Stage_1_RegisteredReport_Crockett_protocol.pdf (1.33 MB)

Moral dilemmas and trust in leaders during a global health crisis [Registered Report Stage 1 Protocol]

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journal contribution
posted on 19.03.2021, 10:40 by Jim Everett, Clara Colombatto, Edmond Awad, Paulo Boggio, Björn Bos, William Brady, Megha Chawla, Vladimir Chituc, Dongil Chung, Moritz Drupp, Srishti Goel, Brit Grosskopf, Frederik Hjorth, Alissa Ji, Caleb Kealoha, Yangfei Lin, Yina Ma, Michel Maréchal, Federico Mancinelli, Christoph Mathys, Asmus Olsen, Graeme Pearce, Annayah Prosser, Niv Reggev, Nicholas Sabin, Julien Senn, Walter Sinnott-Armstrong, Hallgeir Sjåstad, Madelijn Strick, Sunhae Sul, Lars Tummers, Monique Turner, Hongbo Yu, Yoonseo Zoh, Molly Crockett
ABSTRACT:
Trust in leaders is central to citizen compliance with public policies. One potential determinant of trust is how leaders resolve conflicts between utilitarian and non-utilitarian ethical principles in moral dilemmas. Past research suggests utilitarian responses to dilemmas can both erode and enhance trust in leaders: sacrificing some people to save many others (i.e., instrumental harm) reduces trust, while impartially maximizing the welfare of everyone equally (i.e., impartial beneficence) may increase trust. Here, we investigate moral dilemmas and trust in leaders during the COVID-19 pandemic. Across 22 countries on 6 continents, participants will complete behavioral and self-reported measures of trust in leaders who endorse either utilitarian or non-utilitarian principles in COVID-19 dilemmas. We predict that endorsement of instrumental harm will decrease trust, while endorsement of impartial beneficence will increase trust. These results can advance our understanding of trust in leaders and inform effective public communication during times of crisis.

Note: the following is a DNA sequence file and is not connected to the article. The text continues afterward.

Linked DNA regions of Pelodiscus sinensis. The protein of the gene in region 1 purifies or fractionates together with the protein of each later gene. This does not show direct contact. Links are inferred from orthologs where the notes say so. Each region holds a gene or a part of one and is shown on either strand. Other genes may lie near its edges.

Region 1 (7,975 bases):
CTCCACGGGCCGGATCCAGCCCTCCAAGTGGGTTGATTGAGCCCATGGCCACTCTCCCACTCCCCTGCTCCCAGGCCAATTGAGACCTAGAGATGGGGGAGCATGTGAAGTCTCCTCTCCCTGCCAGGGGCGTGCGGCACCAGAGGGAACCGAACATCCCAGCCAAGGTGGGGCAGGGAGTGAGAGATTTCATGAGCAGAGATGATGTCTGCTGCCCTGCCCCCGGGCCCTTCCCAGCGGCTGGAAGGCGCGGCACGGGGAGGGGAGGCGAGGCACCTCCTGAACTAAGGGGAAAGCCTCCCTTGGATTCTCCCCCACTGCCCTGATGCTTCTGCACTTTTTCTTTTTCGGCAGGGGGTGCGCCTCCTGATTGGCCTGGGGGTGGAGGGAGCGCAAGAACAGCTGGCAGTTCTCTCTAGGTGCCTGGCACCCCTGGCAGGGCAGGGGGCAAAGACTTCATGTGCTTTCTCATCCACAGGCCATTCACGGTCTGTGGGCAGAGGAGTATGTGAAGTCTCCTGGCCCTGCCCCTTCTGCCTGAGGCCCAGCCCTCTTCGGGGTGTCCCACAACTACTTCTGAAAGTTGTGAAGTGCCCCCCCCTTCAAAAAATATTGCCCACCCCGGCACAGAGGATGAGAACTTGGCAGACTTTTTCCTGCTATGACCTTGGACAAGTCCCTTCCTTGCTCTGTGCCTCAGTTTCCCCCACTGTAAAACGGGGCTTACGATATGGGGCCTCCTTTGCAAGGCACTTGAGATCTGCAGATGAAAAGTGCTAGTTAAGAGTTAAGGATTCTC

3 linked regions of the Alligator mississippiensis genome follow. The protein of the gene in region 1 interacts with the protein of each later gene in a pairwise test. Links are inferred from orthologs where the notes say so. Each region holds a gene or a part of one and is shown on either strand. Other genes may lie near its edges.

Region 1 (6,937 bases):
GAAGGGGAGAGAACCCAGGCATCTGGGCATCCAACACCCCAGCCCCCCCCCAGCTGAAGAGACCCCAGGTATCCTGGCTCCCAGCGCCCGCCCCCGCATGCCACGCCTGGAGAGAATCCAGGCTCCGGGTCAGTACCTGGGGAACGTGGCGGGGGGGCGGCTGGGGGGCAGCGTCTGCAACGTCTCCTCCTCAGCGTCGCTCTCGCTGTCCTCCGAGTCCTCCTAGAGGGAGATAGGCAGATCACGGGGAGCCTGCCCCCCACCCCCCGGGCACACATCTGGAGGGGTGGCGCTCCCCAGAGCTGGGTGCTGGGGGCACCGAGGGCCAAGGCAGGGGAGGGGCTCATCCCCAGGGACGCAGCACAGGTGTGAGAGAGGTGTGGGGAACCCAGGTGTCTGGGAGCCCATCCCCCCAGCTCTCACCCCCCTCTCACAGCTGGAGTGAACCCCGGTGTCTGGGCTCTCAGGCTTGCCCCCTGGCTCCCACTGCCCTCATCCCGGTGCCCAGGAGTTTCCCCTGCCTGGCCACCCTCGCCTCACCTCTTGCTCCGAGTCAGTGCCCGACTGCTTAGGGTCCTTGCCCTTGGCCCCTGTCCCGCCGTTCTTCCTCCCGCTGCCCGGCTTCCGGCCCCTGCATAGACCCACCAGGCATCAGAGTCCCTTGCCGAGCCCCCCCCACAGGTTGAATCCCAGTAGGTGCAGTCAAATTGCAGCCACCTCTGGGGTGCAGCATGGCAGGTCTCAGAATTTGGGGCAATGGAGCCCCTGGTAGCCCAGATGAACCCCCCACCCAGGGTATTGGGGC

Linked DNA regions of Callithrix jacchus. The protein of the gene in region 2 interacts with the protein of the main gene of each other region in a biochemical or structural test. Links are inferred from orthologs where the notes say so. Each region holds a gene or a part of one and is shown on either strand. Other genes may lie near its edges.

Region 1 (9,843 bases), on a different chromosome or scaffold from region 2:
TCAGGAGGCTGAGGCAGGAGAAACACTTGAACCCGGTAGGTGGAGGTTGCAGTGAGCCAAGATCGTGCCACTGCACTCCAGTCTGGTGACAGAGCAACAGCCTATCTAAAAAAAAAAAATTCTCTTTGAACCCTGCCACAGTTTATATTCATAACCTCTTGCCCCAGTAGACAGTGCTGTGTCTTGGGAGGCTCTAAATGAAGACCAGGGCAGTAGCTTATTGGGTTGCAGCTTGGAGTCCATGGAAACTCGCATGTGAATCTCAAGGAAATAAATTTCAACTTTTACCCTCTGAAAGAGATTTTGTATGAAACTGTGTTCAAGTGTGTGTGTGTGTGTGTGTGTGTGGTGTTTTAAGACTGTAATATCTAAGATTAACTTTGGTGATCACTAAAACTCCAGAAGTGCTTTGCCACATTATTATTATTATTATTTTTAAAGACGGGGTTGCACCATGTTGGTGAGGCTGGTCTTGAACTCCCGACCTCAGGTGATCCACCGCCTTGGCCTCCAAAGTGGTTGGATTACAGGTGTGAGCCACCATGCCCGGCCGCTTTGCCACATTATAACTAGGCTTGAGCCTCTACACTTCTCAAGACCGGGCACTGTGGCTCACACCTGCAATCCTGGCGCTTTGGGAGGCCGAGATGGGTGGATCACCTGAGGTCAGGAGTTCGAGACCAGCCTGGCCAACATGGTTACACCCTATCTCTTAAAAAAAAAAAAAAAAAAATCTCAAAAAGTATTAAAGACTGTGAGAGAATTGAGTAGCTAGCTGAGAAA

ITEMS:
Stage 1 Registered Report Protocol & Stage 1 Registered Report Supplementary Information.

Funding

Pilot data collection was supported by Prolific Academic. JACE was partly supported through the British Academy, Leverhulme Trust, and the Department for Business, Energy, and Industrial Strategy (SRG19\190050). WJB was supported by a National Science Foundation fellowship (award #1808868). DC was partly supported by the National Research Foundation of Korea (NRF-2018R1D1A1B0704358). VC was supported by a National Science Foundation Graduate Research Fellowship. EA, BG, YL and GP thank the University of Exeter Business School for funding their contribution to this research. BB and MAD are grateful for support from central internationalization funds of the Universität Hamburg. NS gratefully acknowledges funding support provided by the Department of Management, Faculty of Management and Economics, Universidad de Santiago de Chile, and ANID FONDECYT de Iniciación en Investigación 2020 (Folio 11200781). ALO and FH gratefully acknowledge support from the Independent Research Fund Denmark (0213-00052B) and the Faculty of the Social Sciences at the University of Copenhagen. AMBP was supported by a scholarship from the Economic & Social Research Council. The funders had no role in study design, data collection and analysis, decision to publish or preparation of the manuscript.

History

Preregistration details

The study protocol was preregistered with Nature Human Behaviour.

Date of in-principle acceptance

13/11/2020